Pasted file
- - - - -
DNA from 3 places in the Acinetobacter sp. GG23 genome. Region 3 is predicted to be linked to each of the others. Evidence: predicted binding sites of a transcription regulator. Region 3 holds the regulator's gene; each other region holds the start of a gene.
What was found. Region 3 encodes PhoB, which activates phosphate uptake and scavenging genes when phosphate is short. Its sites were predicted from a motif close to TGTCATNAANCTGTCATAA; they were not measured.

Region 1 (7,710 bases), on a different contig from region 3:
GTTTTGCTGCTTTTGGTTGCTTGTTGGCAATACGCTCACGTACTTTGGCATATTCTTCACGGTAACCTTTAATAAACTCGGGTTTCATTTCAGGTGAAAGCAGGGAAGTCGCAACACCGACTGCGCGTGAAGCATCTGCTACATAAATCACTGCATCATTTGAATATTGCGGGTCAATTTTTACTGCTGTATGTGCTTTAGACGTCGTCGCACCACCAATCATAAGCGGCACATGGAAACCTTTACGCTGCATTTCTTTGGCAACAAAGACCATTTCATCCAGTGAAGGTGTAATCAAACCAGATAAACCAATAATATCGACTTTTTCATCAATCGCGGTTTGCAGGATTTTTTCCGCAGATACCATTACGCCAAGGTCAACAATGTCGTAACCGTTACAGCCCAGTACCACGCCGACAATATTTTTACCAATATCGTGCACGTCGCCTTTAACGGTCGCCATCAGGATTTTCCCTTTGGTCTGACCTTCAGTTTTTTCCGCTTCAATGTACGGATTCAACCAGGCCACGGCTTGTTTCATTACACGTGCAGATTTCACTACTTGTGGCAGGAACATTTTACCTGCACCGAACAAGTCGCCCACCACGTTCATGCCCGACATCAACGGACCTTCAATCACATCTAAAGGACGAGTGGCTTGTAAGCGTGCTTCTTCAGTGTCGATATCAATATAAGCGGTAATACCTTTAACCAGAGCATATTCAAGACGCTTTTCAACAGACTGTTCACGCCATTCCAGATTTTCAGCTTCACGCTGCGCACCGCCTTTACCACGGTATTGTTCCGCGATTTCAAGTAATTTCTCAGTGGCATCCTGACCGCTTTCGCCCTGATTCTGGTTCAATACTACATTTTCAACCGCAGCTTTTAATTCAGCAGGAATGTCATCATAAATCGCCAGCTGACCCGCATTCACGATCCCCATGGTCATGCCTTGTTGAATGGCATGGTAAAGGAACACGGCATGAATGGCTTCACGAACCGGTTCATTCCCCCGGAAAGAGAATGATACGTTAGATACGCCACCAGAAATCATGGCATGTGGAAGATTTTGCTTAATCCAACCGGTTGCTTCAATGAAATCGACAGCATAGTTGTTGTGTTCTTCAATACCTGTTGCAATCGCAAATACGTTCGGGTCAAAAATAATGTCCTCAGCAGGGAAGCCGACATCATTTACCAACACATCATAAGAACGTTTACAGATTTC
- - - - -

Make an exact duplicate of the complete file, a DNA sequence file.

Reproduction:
DNA from 3 places in the Acinetobacter sp. GG23 genome. Region 3 is predicted to be linked to each of the others. Evidence: predicted binding sites of a transcription regulator. Region 3 holds the regulator's gene; each other region holds the start of a gene.
What was found. Region 3 encodes PhoB, which activates phosphate uptake and scavenging genes when phosphate is short. Its sites were predicted from a motif close to TGTCATNAANCTGTCATAA; they were not measured.

Region 1 (7,710 bases), on a different contig from region 3:
GTTTTGCTGCTTTTGGTTGCTTGTTGGCAATACGCTCACGTACTTTGGCATATTCTTCACGGTAACCTTTAATAAACTCGGGTTTCATTTCAGGTGAAAGCAGGGAAGTCGCAACACCGACTGCGCGTGAAGCATCTGCTACATAAATCACTGCATCATTTGAATATTGCGGGTCAATTTTTACTGCTGTATGTGCTTTAGACGTCGTCGCACCACCAATCATAAGCGGCACATGGAAACCTTTACGCTGCATTTCTTTGGCAACAAAGACCATTTCATCCAGTGAAGGTGTAATCAAACCAGATAAACCAATAATATCGACTTTTTCATCAATCGCGGTTTGCAGGATTTTTTCCGCAGATACCATTACGCCAAGGTCAACAATGTCGTAACCGTTACAGCCCAGTACCACGCCGACAATATTTTTACCAATATCGTGCACGTCGCCTTTAACGGTCGCCATCAGGATTTTCCCTTTGGTCTGACCTTCAGTTTTTTCCGCTTCAATGTACGGATTCAACCAGGCCACGGCTTGTTTCATTACACGTGCAGATTTCACTACTTGTGGCAGGAACATTTTACCTGCACCGAACAAGTCGCCCACCACGTTCATGCCCGACATCAACGGACCTTCAATCACATCTAAAGGACGAGTGGCTTGTAAGCGTGCTTCTTCAGTGTCGATATCAATATAAGCGGTAATACCTTTAACCAGAGCATATTCAAGACGCTTTTCAACAGACTGTTCACGCCATTCCAGATTTTCAGCTTCACGCTGCGCACCGCCTTTACCACGGTATTGTTCCGCGATTTCAAGTAATTTCTCAGTGGCATCCTGACCGCTTTCGCCCTGATTCTGGTTCAATACTACATTTTCAACCGCAGCTTTTAATTCAGCAGGAATGTCATCATAAATCGCCAGCTGACCCGCATTCACGATCCCCATGGTCATGCCTTGTTGAATGGCATGGTAAAGGAACACGGCATGAATGGCTTCACGAACCGGTTCATTCCCCCGGAAAGAGAATGATACGTTAGATACGCCACCAGAAATCATGGCATGTGGAAGATTTTGCTTAATCCAACCGGTTGCTTCAATGAAATCGACAGCATAGTTGTTGTGTTCTTCAATACCTGTTGCAATCGCAAATACGTTCGGGTCAAAAATAATGTCCTCAGCAGGGAAGCCGACATCATTTACCAACACATCATAAGAACGTTTACAGATTTC